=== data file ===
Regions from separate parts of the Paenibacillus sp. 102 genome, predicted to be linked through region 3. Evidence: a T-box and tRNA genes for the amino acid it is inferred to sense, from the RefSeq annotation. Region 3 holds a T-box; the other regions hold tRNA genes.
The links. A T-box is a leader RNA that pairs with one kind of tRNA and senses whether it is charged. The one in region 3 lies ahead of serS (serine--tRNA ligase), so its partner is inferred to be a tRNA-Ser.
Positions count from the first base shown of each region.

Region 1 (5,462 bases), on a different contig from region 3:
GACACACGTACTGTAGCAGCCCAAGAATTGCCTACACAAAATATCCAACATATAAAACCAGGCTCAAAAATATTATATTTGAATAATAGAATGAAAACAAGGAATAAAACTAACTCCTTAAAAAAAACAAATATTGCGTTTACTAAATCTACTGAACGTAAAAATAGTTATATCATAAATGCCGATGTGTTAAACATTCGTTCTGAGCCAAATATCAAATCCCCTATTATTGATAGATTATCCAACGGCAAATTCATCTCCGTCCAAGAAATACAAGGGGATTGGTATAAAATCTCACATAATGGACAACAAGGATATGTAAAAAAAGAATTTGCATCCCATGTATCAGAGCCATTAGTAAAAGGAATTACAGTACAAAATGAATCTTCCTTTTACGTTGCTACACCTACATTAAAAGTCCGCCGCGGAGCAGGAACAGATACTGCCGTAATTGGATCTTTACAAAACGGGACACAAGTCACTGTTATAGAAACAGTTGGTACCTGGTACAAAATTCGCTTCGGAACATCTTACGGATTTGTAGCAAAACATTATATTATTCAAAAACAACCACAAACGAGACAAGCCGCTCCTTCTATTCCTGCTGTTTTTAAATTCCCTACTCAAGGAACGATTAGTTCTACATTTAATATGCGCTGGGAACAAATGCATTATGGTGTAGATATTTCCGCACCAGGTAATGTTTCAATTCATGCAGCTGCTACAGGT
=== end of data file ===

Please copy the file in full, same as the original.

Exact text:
Regions from separate parts of the Paenibacillus sp. 102 genome, predicted to be linked through region 3. Evidence: a T-box and tRNA genes for the amino acid it is inferred to sense, from the RefSeq annotation. Region 3 holds a T-box; the other regions hold tRNA genes.
The links. A T-box is a leader RNA that pairs with one kind of tRNA and senses whether it is charged. The one in region 3 lies ahead of serS (serine--tRNA ligase), so its partner is inferred to be a tRNA-Ser.
Positions count from the first base shown of each region.

Region 1 (5,462 bases), on a different contig from region 3:
GACACACGTACTGTAGCAGCCCAAGAATTGCCTACACAAAATATCCAACATATAAAACCAGGCTCAAAAATATTATATTTGAATAATAGAATGAAAACAAGGAATAAAACTAACTCCTTAAAAAAAACAAATATTGCGTTTACTAAATCTACTGAACGTAAAAATAGTTATATCATAAATGCCGATGTGTTAAACATTCGTTCTGAGCCAAATATCAAATCCCCTATTATTGATAGATTATCCAACGGCAAATTCATCTCCGTCCAAGAAATACAAGGGGATTGGTATAAAATCTCACATAATGGACAACAAGGATATGTAAAAAAAGAATTTGCATCCCATGTATCAGAGCCATTAGTAAAAGGAATTACAGTACAAAATGAATCTTCCTTTTACGTTGCTACACCTACATTAAAAGTCCGCCGCGGAGCAGGAACAGATACTGCCGTAATTGGATCTTTACAAAACGGGACACAAGTCACTGTTATAGAAACAGTTGGTACCTGGTACAAAATTCGCTTCGGAACATCTTACGGATTTGTAGCAAAACATTATATTATTCAAAAACAACCACAAACGAGACAAGCCGCTCCTTCTATTCCTGCTGTTTTTAAATTCCCTACTCAAGGAACGATTAGTTCTACATTTAATATGCGCTGGGAACAAATGCATTATGGTGTAGATATTTCCGCACCAGGTAATGTTTCAATTCATGCAGCTGCTACAGGT